• Wasted food could increase greenhouse gas emissions by mid-century. (Getty Images)Source: Getty Images
It's not just costing you money: a new study predicts that wasted food could account for 10 per cent of greenhouse gas emissions in a few decades.
Nicole Mormann

18 Apr 2016 - 12:05 PM  UPDATED 18 Apr 2016 - 12:12 PM

It’s easy not to think about food waste when your rotting tomatoes and days-old casserole dishes are hidden away in the back of the refrigerator — out of sight, out of mind. But when it comes time to clean it out, you have to face a lot of wasted food, money, and the resources that took to produce it. While food waste has made a rapid rise in terms of public awareness recently, new research suggests that the future effect could end up accelerating climate change at a worrisome rate in coming years.

According to a study released last week by the Potsdam Institute for Climate Impact Research, food waste could account for about a tenth of global greenhouse gas emissions by 2050.

“Agriculture is a major driver of climate change, accounting for more than 20 per cent of overall global greenhouse-gas emissions in 2010."

“Agriculture is a major driver of climate change, accounting for more than 20 per cent of overall global greenhouse-gas emissions in 2010,” Prajal Pradhan, one of the study’s authors, said in a statement. “Avoiding food loss and waste would therefore avoid unnecessary greenhouse-gas emissions and help mitigate climate change.”

Around the world, about a third of all food produced is either lost or wasted every year. While farmers and grocery stores throw out tons of bruised fruits and misshapen vegetables that don’t meet the industry’s strict cosmetic standards, consumers waste the most food. Australians throw out up to 20 per cent of the food they purchase. American households toss about $US144 billion worth (about $AUD149 billion) of produce and other items annually. In the UK, a study found that people were throwing out twice as much food as they originally thought — about $110 worth each month, to be exact.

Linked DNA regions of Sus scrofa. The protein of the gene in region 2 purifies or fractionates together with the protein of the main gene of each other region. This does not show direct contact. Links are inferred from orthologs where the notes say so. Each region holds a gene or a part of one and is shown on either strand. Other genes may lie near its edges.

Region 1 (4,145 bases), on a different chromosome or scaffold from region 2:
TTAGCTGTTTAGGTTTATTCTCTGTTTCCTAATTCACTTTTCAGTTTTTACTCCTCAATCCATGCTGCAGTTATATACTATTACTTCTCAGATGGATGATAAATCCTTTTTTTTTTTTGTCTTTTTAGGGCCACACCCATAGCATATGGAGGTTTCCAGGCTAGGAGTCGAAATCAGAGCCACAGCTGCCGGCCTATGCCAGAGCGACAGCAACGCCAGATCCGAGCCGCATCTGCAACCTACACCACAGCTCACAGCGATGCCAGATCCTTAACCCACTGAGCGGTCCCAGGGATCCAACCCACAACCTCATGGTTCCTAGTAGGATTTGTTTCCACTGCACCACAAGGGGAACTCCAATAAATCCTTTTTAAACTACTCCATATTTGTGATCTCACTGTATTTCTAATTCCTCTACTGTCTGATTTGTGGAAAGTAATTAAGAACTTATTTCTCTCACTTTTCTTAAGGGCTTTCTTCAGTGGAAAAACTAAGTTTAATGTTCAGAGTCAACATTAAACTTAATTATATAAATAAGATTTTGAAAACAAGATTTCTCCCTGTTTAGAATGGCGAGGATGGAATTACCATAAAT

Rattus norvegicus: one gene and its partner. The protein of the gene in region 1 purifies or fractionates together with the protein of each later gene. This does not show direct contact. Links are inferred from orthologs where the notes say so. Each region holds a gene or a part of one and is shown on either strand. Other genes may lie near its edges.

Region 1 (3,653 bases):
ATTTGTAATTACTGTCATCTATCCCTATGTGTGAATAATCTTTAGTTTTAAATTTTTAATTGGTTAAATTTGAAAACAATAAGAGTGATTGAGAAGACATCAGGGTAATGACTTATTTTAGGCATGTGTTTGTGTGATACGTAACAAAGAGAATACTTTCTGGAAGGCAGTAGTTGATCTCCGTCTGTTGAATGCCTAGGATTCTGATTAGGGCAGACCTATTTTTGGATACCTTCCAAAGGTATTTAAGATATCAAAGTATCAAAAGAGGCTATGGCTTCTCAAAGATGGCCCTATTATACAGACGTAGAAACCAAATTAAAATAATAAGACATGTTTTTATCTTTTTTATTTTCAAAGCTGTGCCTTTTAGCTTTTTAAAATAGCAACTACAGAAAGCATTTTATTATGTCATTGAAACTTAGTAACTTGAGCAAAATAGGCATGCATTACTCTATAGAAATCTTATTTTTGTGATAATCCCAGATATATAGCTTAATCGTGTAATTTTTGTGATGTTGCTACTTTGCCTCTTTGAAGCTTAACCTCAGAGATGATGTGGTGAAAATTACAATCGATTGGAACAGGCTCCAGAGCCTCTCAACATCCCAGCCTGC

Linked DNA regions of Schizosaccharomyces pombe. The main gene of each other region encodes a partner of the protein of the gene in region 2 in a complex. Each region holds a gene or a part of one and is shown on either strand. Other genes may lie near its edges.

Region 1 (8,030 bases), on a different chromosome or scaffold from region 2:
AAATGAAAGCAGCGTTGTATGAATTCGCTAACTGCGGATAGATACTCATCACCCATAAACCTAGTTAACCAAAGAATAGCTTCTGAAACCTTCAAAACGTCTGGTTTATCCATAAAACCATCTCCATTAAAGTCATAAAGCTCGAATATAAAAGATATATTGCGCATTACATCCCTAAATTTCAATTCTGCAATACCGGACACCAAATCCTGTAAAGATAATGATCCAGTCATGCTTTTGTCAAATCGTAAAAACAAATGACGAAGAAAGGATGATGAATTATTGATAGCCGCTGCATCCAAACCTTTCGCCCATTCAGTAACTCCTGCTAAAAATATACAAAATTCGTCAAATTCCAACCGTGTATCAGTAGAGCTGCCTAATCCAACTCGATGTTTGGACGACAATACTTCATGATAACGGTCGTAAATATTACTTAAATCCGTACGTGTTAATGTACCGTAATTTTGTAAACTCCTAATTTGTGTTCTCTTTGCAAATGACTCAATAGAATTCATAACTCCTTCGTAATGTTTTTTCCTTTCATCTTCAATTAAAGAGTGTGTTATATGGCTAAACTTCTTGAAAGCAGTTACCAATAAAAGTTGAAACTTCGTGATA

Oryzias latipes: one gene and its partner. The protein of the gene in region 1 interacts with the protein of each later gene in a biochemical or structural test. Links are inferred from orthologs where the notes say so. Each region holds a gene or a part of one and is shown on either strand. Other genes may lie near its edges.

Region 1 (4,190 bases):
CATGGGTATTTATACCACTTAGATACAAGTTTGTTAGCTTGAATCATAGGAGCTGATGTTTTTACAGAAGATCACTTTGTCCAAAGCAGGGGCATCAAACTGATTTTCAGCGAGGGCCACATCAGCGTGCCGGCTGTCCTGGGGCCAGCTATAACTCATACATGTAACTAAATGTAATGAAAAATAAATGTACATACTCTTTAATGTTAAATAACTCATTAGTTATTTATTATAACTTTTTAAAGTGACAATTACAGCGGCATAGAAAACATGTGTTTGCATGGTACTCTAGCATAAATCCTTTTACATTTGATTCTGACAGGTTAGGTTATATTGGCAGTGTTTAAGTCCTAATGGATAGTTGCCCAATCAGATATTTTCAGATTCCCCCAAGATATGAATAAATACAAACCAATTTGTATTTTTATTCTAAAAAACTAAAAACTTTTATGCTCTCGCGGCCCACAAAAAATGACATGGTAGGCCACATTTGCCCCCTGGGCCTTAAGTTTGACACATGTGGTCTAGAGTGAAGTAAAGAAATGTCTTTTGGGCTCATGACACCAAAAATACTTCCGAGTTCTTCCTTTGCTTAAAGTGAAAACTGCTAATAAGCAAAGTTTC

The majority of food waste ends up in landfills, where it releases methane, a greenhouse gas 21 times stronger than carbon dioxide, into the atmosphere.

In the US, 97 per cent of food waste goes to landfills. But the climate change impacts of food don’t end at the dump — the researchers note that the agricultural industry as a whole is contributing to a warming planet.

“Agricultural production in general produces emissions, for example, by land conversion or overuse of fertiliser,” Jürgen Kropp, lead author of the study, told The Christian Science Monitor in an emailed statement. The study details that as the demand for food grows, especially in wealthier countries, overproduction is likely to emit greater amounts of greenhouse gases.

The study also warns that growing economies such as China and India could significantly increase the level of greenhouse gas emissions from food waste over time as welfare increases and diets start moving toward animal-based products. The World Health Organization predicts that meat production will increase to 376 million tons by 2030, up from 318 million tons in 2015. With rich countries already wasting huge amounts of food, these developments could potentially undermine efforts to combat climate change.

However, by adopting better food management systems, the researchers say, up to 14 per cent of all agricultural emissions in 2050 could be avoided.

“Emissions related to discarded food are just the tip of the iceberg,“ Pradhan said. “Changing individual behavior could be one key toward mitigating the climate crisis.“


Taking action on waste
Italy changes law to make all supermarkets donate unsold food to charity
Food wastage is a big problem for supermarkets across the globe. Italy is the latest country to take a stand and legislate some food wastage reform. Their answer? Make supermarkets donate the food they want to chuck out.
Food waste feasts hit the road to help refugees
Inspired by dumpster divers handing out free meals in Melbourne, an Amsterdam collective is helping feed asylum seekers with food rescued from the rubbish. Now their food waste feasts are about to hit the road, heading to areas of Europe most affected by the refugee crisis.